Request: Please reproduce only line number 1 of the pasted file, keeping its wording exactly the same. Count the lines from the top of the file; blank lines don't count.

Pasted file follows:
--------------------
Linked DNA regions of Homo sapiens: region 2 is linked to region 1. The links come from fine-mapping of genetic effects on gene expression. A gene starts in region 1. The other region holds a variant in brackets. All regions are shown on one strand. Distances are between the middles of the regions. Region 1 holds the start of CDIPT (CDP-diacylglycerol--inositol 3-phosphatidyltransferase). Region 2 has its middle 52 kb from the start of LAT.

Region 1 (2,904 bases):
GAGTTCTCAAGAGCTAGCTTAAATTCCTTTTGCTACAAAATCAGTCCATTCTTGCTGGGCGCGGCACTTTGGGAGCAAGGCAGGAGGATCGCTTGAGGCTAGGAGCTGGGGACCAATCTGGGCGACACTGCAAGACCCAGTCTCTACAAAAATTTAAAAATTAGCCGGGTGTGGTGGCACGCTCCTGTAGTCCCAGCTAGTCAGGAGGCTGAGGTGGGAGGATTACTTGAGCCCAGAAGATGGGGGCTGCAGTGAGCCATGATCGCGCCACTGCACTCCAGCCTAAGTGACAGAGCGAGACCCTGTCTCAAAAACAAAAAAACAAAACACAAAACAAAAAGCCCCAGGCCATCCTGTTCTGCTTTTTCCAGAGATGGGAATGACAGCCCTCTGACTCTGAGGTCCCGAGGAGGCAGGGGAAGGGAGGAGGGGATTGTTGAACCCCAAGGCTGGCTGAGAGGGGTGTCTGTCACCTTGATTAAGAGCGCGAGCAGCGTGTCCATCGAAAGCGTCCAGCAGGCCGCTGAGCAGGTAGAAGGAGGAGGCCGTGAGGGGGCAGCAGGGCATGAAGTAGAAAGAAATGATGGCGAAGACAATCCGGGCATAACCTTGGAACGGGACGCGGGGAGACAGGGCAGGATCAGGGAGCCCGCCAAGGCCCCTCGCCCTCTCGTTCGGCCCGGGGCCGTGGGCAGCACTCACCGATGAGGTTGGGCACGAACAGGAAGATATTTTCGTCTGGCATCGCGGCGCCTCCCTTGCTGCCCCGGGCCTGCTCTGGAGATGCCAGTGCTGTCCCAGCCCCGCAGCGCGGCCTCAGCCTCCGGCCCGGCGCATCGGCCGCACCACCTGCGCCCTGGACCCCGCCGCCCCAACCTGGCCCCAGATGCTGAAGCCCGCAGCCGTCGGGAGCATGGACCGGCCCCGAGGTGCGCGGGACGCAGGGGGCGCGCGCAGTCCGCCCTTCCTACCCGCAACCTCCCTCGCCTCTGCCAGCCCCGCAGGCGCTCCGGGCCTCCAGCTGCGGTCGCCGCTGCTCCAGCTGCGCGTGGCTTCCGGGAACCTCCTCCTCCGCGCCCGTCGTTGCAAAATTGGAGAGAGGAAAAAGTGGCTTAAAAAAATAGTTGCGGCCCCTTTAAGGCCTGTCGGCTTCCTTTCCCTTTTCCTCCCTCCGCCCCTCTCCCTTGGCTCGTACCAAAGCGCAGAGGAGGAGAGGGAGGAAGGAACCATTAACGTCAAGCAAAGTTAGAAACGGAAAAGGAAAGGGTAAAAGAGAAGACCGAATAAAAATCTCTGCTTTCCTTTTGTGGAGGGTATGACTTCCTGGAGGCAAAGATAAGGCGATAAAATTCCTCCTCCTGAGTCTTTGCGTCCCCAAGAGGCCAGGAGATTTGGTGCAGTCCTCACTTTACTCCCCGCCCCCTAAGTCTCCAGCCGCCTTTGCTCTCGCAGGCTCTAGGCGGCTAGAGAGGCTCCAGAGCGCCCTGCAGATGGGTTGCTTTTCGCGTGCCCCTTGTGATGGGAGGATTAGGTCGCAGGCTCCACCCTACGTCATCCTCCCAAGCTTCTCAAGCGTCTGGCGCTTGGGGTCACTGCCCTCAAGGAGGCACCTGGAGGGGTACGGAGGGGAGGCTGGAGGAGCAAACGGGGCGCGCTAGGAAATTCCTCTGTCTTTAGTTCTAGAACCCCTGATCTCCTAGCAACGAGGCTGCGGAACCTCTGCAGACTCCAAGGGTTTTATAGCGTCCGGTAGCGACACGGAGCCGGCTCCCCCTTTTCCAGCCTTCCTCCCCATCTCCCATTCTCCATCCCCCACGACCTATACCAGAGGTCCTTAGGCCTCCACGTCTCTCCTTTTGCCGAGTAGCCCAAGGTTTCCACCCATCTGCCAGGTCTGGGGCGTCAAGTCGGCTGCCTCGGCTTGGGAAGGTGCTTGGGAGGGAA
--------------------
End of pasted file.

Linked DNA regions of Homo sapiens: region 2 is linked to region 1. The links come from fine-mapping of genetic effects on gene expression. A gene starts in region 1. The other region holds a variant in brackets. All regions are shown on one strand. Distances are between the middles of the regions. Region 1 holds the start of CDIPT (CDP-diacylglycerol--inositol 3-phosphatidyltransferase). Region 2 has its middle 52 kb from the start of LAT.